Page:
• Chinese naval vessel tries to force U.S. warship to stop in international waters. A Chinese naval vessel tried to force a U.S. guided missile warship to stop in international waters recently, causing a tense military standoff in the latest case of Chinese maritime harassment, according to defense officials. The guided missile cruiser USS Cowpens, which recently took part in disaster relief operations in the Philippines, was confronted by Chinese warships in the South China Sea near Beijing’s new aircraft carrier Liaoning, according to officials familiar with the incident.Arrest made in attempt to bomb Wichita airport, FBI says.
  • Arrest made in attempt to bomb Wichita airport, FBI says. An individual was arrested Friday morning for allegedly trying to bomb the Wichita Mid-Continent Airport in Kansas, authorities said. The federal complaint alleges that the man arrested worked at the airport as an aviation technician and believed he was driving a vehicle loaded with explosives. He was going to use his airport access card to gain access to secure areas in the airport, the FBI said. He planned on dying in the explosion, authorities said.
Business Insider:
the hedgefund journal:
  • HFR: Hedge fund launches fall. New hedge fund launches declined to the lowest level in nearly three years in the third quarter, while the number of hedge fund liquidations rose to the highest level since the fourth quarter of 2012, according the latest HFR Market Microstructure Industry Report, released by HFR. The trends in launches and liquidations occurred in Q3 as US regulators proceeded toward approval of the Volcker Rule (which was approved this week), while launch trends have not been significantly impacted by the recent relaxation of hedge fund marketing restrictions associated with the JOBS Act.
  • U.S. FHA says facing $1.3 billion capital shortfall. The Federal Housing Administration, which recently received an infusion of funds from the U.S. Treasury to cover projected losses, said an audit of its finances has found it still faces an expected $1.3 billion capital shortfall. 
  • Europe faces moment of truth on banks, with flawed defences. Europe's banks face a moment of truth next year when health checks will spell out the repairs they need. The trouble is that fixing them could require cash-strapped governments to borrow more, often from the very banks that need their help.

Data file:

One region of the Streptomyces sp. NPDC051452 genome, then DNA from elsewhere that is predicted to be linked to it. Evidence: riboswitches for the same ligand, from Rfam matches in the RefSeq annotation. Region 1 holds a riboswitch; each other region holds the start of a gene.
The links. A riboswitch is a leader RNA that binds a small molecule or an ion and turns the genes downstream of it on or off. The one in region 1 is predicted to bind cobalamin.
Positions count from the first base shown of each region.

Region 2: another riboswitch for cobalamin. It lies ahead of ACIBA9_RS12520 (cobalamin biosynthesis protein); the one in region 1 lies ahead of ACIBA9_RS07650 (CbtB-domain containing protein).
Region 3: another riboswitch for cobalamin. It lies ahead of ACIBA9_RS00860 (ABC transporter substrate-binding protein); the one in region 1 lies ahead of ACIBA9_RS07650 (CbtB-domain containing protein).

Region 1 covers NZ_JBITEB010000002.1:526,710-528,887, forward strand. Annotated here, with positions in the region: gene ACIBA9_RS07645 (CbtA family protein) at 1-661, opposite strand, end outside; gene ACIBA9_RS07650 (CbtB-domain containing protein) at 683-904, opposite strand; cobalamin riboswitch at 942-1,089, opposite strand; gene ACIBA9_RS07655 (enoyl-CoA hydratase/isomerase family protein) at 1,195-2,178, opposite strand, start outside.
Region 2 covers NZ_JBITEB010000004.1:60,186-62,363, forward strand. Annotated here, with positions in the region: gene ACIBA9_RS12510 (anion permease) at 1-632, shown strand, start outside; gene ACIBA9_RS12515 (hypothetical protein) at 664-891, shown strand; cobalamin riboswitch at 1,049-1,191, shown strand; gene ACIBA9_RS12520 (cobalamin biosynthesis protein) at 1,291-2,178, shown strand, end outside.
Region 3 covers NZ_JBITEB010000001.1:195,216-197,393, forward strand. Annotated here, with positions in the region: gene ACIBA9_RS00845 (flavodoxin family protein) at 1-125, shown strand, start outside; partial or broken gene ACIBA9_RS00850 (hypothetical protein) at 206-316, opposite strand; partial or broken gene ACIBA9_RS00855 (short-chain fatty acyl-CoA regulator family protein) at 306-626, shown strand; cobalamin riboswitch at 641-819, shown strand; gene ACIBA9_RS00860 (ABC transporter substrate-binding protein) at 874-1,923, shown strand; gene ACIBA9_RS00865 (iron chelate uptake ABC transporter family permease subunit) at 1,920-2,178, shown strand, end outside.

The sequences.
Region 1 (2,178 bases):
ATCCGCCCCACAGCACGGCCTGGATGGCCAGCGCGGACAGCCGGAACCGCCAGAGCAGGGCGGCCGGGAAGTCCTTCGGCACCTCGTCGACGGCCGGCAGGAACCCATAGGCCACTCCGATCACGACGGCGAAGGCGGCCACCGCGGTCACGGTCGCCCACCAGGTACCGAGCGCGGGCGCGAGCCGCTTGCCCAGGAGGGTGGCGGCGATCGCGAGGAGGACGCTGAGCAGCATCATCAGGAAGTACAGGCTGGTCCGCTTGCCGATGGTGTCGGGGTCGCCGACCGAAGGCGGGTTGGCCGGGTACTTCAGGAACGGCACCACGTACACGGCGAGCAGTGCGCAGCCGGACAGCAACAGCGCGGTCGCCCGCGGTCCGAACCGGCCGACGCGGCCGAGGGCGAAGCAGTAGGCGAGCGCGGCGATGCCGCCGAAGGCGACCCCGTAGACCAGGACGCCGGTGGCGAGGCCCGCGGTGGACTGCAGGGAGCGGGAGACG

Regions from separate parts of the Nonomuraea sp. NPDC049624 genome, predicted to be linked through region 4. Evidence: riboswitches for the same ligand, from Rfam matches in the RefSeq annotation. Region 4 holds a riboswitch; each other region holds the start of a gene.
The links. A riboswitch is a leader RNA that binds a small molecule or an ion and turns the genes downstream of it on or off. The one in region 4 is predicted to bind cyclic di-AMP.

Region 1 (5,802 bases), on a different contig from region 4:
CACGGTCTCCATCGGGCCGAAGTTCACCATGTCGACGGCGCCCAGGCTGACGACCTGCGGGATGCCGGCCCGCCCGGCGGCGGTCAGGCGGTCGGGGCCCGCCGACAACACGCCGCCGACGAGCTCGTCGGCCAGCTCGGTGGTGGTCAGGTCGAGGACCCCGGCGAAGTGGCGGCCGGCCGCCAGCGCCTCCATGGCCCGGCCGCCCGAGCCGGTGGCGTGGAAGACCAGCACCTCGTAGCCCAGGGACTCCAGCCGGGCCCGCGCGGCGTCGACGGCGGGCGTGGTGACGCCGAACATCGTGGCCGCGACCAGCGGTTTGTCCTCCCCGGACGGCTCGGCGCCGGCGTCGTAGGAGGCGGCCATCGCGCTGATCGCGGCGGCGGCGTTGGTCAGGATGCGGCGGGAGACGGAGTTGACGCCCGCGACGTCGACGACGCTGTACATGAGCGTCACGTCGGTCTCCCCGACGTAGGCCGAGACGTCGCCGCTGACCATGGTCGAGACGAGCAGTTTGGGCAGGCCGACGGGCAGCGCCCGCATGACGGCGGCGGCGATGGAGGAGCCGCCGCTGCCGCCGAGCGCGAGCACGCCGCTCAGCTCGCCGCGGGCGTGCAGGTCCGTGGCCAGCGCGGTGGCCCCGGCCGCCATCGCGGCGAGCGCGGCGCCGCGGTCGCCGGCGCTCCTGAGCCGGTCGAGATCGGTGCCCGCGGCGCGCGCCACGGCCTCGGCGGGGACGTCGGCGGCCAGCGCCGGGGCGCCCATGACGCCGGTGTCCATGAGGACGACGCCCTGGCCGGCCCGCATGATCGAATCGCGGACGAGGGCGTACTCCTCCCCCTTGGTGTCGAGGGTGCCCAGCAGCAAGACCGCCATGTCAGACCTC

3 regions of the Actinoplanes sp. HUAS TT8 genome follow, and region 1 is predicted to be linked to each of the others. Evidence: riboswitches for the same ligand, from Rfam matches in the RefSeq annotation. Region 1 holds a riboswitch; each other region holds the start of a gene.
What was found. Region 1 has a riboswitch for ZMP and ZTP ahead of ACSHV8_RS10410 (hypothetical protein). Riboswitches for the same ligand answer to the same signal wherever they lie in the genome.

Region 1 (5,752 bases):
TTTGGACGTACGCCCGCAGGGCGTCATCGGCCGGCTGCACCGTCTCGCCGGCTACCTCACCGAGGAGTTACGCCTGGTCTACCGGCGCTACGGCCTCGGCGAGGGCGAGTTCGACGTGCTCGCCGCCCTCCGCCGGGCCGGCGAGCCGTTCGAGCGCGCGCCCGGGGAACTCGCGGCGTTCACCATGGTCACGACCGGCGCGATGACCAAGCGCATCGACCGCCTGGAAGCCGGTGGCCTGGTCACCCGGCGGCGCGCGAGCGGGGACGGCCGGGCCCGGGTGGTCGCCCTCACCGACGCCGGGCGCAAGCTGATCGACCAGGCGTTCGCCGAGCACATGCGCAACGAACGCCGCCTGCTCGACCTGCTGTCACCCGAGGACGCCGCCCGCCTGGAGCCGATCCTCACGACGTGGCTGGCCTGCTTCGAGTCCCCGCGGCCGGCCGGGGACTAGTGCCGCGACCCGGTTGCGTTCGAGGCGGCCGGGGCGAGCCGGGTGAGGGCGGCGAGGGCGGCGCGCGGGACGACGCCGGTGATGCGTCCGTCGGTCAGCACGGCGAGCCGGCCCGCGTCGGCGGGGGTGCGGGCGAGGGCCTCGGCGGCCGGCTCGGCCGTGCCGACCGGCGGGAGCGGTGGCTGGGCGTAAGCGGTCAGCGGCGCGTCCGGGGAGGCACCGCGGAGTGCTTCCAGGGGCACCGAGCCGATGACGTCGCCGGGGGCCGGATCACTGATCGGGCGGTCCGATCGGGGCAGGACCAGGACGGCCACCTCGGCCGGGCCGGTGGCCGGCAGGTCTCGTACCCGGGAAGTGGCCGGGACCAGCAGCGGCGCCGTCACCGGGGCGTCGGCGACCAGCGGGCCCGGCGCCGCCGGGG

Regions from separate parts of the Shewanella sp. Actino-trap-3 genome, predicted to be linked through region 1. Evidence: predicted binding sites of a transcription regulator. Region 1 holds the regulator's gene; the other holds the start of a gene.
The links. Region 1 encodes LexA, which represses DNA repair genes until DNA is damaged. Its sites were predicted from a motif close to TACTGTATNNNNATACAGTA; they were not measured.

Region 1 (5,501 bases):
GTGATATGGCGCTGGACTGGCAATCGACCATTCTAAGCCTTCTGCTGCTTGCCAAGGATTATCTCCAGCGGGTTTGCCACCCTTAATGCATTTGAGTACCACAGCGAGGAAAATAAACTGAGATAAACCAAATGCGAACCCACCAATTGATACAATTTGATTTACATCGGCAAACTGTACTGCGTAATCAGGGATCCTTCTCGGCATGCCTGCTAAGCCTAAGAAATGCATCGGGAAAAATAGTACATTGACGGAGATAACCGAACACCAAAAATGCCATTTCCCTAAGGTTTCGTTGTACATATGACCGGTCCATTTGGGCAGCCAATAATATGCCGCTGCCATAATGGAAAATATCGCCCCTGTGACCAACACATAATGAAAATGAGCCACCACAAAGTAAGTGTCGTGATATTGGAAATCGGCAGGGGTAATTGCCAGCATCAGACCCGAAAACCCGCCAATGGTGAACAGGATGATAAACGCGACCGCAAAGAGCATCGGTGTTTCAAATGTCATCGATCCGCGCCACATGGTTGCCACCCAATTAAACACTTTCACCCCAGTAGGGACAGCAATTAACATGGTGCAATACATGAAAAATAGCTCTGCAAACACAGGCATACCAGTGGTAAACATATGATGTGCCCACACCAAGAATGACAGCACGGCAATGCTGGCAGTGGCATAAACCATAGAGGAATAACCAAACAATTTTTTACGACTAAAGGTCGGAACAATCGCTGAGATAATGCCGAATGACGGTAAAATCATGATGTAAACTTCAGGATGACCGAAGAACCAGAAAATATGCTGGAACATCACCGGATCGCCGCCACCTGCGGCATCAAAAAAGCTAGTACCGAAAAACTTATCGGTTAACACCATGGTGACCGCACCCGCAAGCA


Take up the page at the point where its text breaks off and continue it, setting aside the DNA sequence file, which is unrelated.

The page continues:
• Fed pullback concern boosts dollar, pressures stocks. The U.S. dollar touched a five-year high against the yen and rose against the euro on Friday, while global equity indexes slipped on growing concerns the U.S. Federal Reserve could surprise investors by scaling back its stimulus as early as next week.
USA Today:
  • Bank of America(BAC) advises China default contracts to hedge debt storm. Chinese bond yields have already risen to the highest in a decade yet markets remain “complacent” about the implications. Bin Yao, the bank’s credit strategist in Asia, said Chinese bond yields have already risen to the highest in a decade as the authorities seek to rein in rampant growth of the M2 money supply and excess credit, yet markets remain “complacent” about the implications.
The Globe and Mail:
Restructuring: Flowers slams Europe over inaction

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  • Ottawa to designate crude oil as highly dangerous. The federal government will, for the first time, designate crude oil a highly dangerous substance and introduce tougher safety and testing measures for shipping oil by rail, Transport Minister Lisa Raitt has told The Globe and Mail.
Echoing fears that European policymakers remain in a state of cognitive dissonance – recognizing the need for root-and-branch overhaul of peripheral banks, but backtracking on joint liability plans – Christopher Flowers, the legendary FIG investor who now runs the £2.3 billion ($3.5 billion) private equity group JC Flowers, sounded the alarm over the negative sovereign-bank feedback loop. In a shot across the bows of market bulls, who cite the return of capital flows to weaker eurozone states, Flowers issued a stark warning: "There is a scenario where we have a Lehman-type event: we wake up some Thursday and a big country is in trouble. "And the ECB will have to decide to support banks x, y, z. And then the ECB will, in fact, decide to own bank x, y, z.